Father’s Day gives us the chance to salute our dads and say thanks for all they’re done for us. As a young girl, mine taught me how to swim, stand on my head and play tennis; as a teen, how to be responsible and accomplish my goals; as an adult how to feel cherished. As we all grow and mature, our relationships with our fathers change but the bond of love is constant.
If your dad has become more fragile as he ages, it’s likely that your connection has been transformed. As more Baby Boomers become caretakers for their aging fathers, the stress of struggling with the issues this raises can be overwhelming. It’s easy to become weighed down by the duties and responsibilities of caring for Dad. When you feel sandwiched between the demands of career and family, try these tips to help sustain you:
Get help. You don’t have to do it alone. Reach out, create a network, hire someone to assist Dad as often as you think it’s necessary. Have support systems in place, even if it’s over his objections. Make good use of community interventions, respite care, support groups and adult caregiver resources.
Involve your siblings. Be honest with your family about your needs. Engage them in the problems and the solutions. Ask for practical help and delegate responsibilities. Have them set aside personal agendas and work together toward goals on which you’ve agreed.
Consider your present challenge as a teachable moment. Learn from the experience and apply these lessons to other areas of your life. What insight have you gained about dealing with your own healthy aging process? How can you talk to your children about your wishes when you become older?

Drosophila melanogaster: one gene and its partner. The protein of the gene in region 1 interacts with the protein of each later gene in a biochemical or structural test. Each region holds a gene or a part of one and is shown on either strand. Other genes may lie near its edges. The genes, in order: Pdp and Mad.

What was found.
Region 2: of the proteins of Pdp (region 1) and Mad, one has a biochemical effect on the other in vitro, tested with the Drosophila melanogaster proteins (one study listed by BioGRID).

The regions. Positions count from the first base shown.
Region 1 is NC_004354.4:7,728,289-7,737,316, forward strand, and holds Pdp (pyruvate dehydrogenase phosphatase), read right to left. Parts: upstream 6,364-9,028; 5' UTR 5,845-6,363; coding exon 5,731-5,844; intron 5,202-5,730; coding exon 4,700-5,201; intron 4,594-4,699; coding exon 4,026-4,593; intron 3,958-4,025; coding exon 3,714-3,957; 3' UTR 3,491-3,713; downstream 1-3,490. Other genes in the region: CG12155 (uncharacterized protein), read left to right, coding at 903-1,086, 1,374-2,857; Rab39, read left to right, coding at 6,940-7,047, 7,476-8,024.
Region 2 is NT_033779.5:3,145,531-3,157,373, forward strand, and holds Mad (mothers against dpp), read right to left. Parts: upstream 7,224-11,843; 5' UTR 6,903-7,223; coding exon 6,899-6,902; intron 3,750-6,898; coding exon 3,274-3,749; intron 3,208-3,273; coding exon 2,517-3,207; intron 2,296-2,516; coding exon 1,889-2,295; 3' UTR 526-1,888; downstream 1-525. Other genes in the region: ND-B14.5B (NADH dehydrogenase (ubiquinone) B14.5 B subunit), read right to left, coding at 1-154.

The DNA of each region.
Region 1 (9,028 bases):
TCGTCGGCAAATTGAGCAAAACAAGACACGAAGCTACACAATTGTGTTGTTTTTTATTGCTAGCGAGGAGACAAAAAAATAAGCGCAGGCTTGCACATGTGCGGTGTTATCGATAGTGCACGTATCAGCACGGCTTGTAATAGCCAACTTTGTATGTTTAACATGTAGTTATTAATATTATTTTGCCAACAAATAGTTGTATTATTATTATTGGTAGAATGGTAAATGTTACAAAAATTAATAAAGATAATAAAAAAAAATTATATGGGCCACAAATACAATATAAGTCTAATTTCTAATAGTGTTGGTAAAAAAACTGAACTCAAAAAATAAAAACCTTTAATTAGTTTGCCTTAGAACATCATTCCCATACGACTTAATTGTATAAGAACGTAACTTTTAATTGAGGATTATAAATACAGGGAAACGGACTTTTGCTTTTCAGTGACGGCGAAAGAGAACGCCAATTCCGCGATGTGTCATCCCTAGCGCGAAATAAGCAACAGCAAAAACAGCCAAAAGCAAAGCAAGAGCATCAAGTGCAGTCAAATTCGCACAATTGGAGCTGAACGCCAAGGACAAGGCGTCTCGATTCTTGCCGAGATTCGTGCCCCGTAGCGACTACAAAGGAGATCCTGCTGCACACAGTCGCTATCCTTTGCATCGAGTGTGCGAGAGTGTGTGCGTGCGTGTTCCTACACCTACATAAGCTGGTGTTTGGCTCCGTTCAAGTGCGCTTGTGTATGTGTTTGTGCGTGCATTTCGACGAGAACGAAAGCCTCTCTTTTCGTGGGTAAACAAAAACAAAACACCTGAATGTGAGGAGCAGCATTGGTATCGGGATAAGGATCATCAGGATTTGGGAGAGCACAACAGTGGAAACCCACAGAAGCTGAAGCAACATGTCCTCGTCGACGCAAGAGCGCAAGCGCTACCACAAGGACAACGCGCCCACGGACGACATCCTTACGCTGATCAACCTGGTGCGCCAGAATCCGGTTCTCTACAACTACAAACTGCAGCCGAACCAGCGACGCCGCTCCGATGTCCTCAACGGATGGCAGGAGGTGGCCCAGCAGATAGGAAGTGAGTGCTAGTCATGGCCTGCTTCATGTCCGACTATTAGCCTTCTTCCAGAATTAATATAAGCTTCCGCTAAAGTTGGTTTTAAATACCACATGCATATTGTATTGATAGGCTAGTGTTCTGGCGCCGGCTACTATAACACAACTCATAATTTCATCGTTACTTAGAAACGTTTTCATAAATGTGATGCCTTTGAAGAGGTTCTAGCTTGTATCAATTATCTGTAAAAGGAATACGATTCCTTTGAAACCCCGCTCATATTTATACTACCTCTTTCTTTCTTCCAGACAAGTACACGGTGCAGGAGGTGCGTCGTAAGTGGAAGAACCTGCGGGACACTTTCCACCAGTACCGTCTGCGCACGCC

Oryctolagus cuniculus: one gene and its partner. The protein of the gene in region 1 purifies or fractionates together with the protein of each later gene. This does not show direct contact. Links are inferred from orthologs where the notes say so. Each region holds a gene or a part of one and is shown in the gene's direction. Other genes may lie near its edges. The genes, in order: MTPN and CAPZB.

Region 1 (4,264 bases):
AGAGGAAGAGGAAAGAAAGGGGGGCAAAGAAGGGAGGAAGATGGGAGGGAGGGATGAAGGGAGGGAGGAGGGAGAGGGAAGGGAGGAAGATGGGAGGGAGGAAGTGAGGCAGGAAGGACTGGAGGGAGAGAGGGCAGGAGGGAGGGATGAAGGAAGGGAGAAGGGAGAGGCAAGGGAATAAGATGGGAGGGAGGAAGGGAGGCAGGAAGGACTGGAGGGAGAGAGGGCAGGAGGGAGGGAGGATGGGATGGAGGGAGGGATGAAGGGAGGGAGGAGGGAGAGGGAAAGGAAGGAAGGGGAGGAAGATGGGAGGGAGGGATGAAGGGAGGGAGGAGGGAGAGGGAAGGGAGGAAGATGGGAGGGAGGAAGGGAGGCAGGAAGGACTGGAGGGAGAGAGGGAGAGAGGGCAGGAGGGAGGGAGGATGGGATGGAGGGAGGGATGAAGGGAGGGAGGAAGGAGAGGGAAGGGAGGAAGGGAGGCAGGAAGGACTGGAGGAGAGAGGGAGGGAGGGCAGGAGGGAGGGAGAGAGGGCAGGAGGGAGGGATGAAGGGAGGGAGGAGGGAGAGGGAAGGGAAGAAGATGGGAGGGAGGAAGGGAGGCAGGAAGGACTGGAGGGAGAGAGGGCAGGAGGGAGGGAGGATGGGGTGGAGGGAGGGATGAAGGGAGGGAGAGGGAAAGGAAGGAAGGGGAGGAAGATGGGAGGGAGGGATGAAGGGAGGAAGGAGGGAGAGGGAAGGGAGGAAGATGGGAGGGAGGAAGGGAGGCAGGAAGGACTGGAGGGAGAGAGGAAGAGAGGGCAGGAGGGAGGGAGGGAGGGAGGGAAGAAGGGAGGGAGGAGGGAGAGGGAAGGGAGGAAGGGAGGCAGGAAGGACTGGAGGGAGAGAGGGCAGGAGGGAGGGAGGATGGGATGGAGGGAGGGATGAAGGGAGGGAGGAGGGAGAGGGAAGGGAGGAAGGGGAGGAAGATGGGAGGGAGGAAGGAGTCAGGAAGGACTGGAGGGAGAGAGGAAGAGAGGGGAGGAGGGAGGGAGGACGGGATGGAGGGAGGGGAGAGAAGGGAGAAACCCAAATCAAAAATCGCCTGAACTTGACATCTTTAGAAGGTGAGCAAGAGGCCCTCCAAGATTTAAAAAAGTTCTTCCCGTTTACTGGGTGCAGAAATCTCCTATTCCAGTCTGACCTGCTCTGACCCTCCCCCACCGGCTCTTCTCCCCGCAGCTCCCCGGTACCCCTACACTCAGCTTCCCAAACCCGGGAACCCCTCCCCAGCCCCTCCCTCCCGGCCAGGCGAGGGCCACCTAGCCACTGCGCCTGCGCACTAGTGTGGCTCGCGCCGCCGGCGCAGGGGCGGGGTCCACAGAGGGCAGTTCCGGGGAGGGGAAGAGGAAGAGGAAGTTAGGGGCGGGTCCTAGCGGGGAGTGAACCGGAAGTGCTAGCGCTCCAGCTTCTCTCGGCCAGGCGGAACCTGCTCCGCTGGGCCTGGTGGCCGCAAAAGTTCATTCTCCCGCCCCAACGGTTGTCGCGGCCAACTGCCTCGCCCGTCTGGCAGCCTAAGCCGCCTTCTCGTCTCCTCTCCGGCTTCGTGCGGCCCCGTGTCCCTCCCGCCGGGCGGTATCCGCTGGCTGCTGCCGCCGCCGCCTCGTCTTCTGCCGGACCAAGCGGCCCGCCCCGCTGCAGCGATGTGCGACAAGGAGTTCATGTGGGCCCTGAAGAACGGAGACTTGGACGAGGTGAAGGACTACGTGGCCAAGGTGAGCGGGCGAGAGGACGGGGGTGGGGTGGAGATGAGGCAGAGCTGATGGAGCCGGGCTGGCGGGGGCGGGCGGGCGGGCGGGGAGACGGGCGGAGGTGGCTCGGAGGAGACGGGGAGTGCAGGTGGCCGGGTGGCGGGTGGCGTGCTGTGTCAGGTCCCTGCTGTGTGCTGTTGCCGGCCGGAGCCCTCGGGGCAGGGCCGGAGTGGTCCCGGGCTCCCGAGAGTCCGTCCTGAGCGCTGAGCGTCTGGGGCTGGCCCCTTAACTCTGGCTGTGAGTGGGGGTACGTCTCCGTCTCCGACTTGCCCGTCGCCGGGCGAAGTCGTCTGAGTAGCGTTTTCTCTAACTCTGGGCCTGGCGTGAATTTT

Look for positives. Think less about what you’re losing and more about the chance you may be gaining. Spending more time with your father, you’ll have the opportunity to give back to him emotionally what he’s given to you. And you may learn a lot about yourself and your capacity for resiliency as you care for Dad in the last years of his life.
If you’re part of the Sandwich Generation, these may be especially difficult times. Rely on whatever sustains you as you search for a way to nourish yourself. Call on friends for support as well as your faith, spirituality, and sense of humor.
This weekend, if you can, let Dad know how much you appreciate the role he has played in your life. If your father is no longer alive, share stories about him with your children and grandchildren so they will know the kind of man he was. And a very Happy Father’s Day to all the men in our lives.